I'm learning about Hopfield networks and had a question regarding some of the mathematical equations. The concept and properties of the network are relatively straightforward, but when I look at the equations there are a few parts I don't understand.

Here's the particular portion I'm looking at:

Given $\mathbf{x} = [x_1,\ x_2,\ ...,\ x_I]$, that is $N = 1$, according to Hebbian learning the weights of the network are given as:

$$w_{ij} = x_ix_j$$

then $\mathbf{x}$ is a stable point of the Hopfield network.

$$a_i = \Sigma_jw_{ij}x_j = \Sigma x_ix_j^2 = Ix_i$$

The particular parts within this excerpt is in the first line, and also in the activation equation. First, what does the $N = 1$ mean? Does it mean that there is one layer, given the single input vector $\mathbf{x}$?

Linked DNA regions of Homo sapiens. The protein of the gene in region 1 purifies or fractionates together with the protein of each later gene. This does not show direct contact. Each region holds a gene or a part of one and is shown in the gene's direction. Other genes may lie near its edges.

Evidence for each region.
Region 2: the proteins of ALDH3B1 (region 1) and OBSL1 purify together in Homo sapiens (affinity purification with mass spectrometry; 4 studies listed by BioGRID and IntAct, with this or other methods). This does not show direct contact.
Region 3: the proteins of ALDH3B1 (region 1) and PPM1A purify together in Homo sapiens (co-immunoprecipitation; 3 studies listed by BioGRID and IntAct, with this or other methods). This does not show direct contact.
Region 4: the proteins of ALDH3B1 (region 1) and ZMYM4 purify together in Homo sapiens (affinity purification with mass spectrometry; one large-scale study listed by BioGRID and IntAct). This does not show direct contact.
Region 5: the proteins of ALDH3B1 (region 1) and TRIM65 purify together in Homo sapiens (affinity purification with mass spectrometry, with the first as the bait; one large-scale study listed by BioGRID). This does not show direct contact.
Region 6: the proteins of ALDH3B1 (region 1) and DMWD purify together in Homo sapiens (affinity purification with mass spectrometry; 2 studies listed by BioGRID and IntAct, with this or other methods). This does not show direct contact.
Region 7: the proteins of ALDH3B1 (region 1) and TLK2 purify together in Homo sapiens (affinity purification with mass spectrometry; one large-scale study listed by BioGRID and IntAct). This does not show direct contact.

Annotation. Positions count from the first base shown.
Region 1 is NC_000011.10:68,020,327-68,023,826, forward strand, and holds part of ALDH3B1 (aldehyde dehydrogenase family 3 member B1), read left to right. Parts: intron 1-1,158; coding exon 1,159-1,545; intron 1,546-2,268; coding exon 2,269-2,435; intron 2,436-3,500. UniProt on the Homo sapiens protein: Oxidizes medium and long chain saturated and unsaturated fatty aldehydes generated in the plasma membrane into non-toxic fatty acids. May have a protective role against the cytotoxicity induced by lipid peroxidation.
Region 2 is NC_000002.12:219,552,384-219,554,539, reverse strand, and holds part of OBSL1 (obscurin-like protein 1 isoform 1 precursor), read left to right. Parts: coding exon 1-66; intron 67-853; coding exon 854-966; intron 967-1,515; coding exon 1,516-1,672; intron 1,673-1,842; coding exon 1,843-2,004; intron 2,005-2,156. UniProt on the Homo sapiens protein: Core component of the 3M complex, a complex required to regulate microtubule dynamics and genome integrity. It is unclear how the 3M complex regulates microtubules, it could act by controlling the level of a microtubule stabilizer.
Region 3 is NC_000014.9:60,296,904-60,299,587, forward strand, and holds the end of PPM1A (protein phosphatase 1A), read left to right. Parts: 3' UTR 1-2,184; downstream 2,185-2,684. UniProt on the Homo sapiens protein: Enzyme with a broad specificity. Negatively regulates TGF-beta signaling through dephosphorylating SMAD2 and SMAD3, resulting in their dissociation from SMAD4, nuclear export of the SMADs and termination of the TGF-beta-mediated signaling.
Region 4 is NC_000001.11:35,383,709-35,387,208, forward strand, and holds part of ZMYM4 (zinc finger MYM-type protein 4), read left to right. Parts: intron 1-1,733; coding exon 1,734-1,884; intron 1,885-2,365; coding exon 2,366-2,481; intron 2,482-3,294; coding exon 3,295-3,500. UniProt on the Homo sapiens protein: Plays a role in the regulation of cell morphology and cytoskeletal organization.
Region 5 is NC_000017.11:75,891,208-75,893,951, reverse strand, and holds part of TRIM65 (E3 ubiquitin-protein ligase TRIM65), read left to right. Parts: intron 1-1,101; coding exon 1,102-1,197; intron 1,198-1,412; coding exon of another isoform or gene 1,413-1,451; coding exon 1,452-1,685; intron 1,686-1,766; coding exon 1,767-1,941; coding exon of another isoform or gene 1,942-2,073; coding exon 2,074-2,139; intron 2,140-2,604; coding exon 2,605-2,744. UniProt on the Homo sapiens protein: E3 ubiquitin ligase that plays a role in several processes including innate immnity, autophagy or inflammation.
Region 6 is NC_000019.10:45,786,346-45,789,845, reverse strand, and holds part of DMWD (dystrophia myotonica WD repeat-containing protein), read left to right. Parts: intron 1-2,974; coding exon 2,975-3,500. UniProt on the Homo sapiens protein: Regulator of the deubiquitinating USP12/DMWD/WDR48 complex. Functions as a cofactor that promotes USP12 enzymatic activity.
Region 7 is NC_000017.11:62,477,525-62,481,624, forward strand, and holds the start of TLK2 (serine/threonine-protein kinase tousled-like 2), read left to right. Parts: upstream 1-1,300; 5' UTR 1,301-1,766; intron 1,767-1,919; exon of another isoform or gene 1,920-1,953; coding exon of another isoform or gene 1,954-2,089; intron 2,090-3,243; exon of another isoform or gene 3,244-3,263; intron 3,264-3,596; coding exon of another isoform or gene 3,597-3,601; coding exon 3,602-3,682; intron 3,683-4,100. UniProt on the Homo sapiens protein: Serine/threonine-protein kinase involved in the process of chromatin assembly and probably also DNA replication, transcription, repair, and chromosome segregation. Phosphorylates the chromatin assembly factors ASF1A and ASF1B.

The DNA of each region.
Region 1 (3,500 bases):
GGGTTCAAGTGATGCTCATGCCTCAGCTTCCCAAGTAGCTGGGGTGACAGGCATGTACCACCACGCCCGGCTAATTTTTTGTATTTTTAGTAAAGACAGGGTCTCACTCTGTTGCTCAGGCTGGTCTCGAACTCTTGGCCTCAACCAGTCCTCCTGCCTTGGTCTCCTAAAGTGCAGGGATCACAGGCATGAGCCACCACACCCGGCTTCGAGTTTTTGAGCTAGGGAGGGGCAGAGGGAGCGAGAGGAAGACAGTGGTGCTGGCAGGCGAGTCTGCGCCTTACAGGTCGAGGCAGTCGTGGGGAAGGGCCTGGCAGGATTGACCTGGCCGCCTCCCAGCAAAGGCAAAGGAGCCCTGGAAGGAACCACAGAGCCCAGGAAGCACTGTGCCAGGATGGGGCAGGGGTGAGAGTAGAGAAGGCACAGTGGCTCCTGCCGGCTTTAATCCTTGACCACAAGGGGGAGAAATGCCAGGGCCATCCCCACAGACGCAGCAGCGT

Also for the activation equation, how is it derived that $\Sigma x_ix_j^2 = Ix_i$? I believe that $I$ refers to the number of neurons in the network, and $x_i$ is the activity, so does it mean that the activation equals the activity of a particular neuron multiplied with the total number of neurons?

I'm sorry if the question seems very vague, but I'm new to the topic and have no idea where to start. I've been reading on neural networks and how they work, but the mathematical portions are proving difficult. Any advice or answers are greatly appreciated. Thank you.


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